Buying a home is an exciting but equally stressful experience for most homebuyers. At BCI WA, we understand how overwhelming it can be to navigate through these complexities.This newsletter aims to provide you with clear guidance on what to do when faced with a major structural defect in a house inspection.

 

Identifying a Major Structural Defect

First things first: confirm that your inspection report explicitly states a major structural defect. Without this confirmation, the associated procedures and protections can’t be invoked.

Structural defects are defined as “a fault or deviation from the intended structural performance of a building element.”

These defects can be classified as ‘minor’ or ‘major’ and can range from cracks and wall dents to more serious issues like the roof structure collapsing.

A building’s major structural elements are load-bearing components such as:

  • Footings
  • Floors
  • Walls
  • Beams
  • Joints

Steps to Address Major Structural Defects

  1. Serve the Report: Ensure the building inspection report is provided to the seller or their authorized agent by the due date.
  2. Issue a Notice: Within three days of serving the report, issue a Major Structural Defects Notice to the seller or their agent.

Failure to follow these steps may result in losing your entitlements.

 

Seller’s Response to a Defect Notice

Upon receiving your notice, the seller has several options:

  • Not Remediate: The seller may choose not to fix the defects.
  • No Response: If the seller does not respond, it effectively means they will not remediate the defects.
  • Agree to Remediate: The seller can choose to remediate the defects and must notify you in writing of their intention by a specified date.

If the Seller Chooses to Remediate

If the seller agrees to remediate, they must:

  • Use a WA registered builder.
  • Complete the work expeditiously and to a high standard.
  • Provide evidence of the completed work.
  • Defer settlement until the work is certified as complete by their builder.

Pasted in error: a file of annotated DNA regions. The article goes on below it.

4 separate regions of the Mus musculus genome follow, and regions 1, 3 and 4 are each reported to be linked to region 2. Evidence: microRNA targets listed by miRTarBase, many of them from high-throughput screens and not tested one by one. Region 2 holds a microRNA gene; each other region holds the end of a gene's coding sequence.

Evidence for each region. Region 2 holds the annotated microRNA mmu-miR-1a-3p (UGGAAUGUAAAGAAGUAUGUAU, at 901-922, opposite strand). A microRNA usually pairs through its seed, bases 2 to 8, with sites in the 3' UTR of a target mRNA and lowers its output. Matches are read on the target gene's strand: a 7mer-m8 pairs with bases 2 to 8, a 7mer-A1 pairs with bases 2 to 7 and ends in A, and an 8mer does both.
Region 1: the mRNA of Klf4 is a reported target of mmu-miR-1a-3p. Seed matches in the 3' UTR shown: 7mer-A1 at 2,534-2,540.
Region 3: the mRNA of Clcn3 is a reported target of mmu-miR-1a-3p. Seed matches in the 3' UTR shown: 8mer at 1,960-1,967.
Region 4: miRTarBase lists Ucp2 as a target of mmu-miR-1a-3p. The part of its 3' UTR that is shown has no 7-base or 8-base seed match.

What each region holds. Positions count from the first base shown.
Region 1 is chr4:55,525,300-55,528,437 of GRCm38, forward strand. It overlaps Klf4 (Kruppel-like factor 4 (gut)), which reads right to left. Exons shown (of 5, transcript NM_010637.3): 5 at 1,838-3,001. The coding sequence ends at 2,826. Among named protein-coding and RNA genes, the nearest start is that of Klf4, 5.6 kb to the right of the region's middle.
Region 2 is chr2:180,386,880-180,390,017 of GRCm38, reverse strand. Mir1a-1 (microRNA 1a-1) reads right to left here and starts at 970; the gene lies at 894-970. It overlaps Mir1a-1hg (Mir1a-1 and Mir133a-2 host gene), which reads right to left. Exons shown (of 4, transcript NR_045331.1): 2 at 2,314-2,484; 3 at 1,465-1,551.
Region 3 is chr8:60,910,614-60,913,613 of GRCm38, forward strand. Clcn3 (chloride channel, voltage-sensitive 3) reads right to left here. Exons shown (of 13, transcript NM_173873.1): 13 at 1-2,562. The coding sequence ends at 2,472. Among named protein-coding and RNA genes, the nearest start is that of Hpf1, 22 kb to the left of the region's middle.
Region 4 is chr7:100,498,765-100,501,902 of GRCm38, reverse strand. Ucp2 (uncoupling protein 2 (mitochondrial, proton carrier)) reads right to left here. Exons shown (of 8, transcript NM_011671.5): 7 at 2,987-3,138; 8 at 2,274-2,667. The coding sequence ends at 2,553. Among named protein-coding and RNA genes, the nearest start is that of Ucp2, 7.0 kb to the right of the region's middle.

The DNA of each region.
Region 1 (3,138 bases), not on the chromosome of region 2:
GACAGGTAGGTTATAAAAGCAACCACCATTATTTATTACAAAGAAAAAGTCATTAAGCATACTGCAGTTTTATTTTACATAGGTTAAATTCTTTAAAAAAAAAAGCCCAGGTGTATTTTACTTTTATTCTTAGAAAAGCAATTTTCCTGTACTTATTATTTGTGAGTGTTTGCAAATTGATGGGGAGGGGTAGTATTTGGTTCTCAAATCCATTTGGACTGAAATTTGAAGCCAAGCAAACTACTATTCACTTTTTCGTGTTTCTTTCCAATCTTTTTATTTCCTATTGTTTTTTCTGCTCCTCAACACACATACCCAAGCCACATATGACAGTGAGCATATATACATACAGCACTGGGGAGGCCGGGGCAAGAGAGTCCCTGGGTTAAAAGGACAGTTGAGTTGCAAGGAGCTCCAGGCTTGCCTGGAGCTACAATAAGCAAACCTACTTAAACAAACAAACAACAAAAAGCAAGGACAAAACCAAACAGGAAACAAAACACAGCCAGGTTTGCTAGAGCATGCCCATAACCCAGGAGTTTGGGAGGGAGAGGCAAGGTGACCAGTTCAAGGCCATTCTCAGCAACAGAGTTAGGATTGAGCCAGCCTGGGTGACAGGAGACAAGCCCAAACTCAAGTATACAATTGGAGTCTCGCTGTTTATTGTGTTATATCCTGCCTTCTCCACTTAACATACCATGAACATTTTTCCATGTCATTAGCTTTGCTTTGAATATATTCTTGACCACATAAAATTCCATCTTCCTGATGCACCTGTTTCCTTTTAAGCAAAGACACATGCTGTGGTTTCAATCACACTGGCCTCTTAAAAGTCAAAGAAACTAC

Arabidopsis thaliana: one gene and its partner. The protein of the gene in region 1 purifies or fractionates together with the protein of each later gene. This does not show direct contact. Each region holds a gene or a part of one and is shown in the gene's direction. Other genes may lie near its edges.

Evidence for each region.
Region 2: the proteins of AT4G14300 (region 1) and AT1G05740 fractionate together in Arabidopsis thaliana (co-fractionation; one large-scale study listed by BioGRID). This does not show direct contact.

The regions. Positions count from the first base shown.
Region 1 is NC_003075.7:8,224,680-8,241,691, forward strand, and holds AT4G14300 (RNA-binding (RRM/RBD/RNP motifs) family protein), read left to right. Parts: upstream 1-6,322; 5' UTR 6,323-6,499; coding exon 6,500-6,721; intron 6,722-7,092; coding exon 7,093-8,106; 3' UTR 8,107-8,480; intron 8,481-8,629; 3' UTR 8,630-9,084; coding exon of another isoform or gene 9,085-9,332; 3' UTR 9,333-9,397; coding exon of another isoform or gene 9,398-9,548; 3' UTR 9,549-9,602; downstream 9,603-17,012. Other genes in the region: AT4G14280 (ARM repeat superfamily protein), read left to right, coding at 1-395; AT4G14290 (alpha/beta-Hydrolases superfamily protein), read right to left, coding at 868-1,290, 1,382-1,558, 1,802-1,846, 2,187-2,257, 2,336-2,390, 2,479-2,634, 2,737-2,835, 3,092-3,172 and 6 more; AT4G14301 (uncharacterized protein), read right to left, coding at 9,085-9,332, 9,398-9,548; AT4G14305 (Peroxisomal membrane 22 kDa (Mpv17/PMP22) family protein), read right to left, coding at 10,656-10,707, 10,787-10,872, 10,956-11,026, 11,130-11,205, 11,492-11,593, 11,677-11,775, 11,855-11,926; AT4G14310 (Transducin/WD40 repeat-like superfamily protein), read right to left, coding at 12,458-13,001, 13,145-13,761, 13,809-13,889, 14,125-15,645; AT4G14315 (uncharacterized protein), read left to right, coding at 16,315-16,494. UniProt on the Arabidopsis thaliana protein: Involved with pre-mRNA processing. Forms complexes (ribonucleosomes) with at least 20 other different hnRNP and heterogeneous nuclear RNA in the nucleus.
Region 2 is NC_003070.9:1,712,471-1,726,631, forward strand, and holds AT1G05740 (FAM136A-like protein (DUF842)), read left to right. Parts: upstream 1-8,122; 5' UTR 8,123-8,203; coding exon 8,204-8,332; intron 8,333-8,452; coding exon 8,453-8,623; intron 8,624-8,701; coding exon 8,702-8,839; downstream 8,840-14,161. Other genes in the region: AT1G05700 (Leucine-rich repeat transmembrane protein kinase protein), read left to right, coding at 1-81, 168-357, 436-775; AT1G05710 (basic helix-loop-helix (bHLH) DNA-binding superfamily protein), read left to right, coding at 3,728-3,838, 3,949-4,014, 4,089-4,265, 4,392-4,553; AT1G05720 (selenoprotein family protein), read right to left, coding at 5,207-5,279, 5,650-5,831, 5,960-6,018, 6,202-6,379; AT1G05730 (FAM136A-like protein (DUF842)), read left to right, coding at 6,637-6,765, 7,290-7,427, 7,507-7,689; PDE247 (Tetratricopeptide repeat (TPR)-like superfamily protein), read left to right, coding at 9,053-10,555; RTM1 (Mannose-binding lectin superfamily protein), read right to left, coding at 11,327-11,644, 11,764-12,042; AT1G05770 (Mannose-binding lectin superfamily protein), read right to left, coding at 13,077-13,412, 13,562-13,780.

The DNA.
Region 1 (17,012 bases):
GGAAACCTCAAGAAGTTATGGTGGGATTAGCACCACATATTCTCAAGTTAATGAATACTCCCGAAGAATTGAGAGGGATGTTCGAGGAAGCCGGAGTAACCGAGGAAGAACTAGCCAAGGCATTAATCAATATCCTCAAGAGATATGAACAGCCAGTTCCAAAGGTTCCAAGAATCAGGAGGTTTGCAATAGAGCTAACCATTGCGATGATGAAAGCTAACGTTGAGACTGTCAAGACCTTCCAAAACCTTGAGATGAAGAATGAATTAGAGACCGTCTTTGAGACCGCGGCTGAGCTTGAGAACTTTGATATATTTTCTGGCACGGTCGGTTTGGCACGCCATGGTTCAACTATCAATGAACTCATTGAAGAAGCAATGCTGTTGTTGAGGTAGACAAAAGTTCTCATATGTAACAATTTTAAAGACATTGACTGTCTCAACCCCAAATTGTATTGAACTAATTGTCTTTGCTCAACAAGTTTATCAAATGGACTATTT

If the Seller Does Not Remediate

If the seller opts not to fix the defects, you can choose to terminate the contract within a specific timeframe. Otherwise, the contract will proceed with you obliged to purchase the property as-is.

 

Validating Completed Work

You are entitled to a certification from the seller’s builder indicating the work completion. This certification must include the builder’s registration number, which you can verify through the Building and Energy’s register of WA registered builders.

 

Extending the Scope of Inspection

Consider extending the scope of your inspection to cover defects in structures beyond the residential building, such as pergolas or carports. This option is often overlooked but can be beneficial.

 

Finding a WA Registered Builder

If a registered builder is unavailable, you and the seller can agree on alternative solutions, such as price reductions or using other trades. However, these alternatives may reduce your protections.

 

Conclusion

Dealing with major structural defects can be complex, but following the necessary steps precisely is crucial. If you need further assistance, our team at BCI WA, along with your agents, conveyancers, and lawyers, are here to help. We’re committed to making your home-buying journey as smooth as possible.

Feel free to reach out with any questions or concerns. We’re here to support you every step of the way.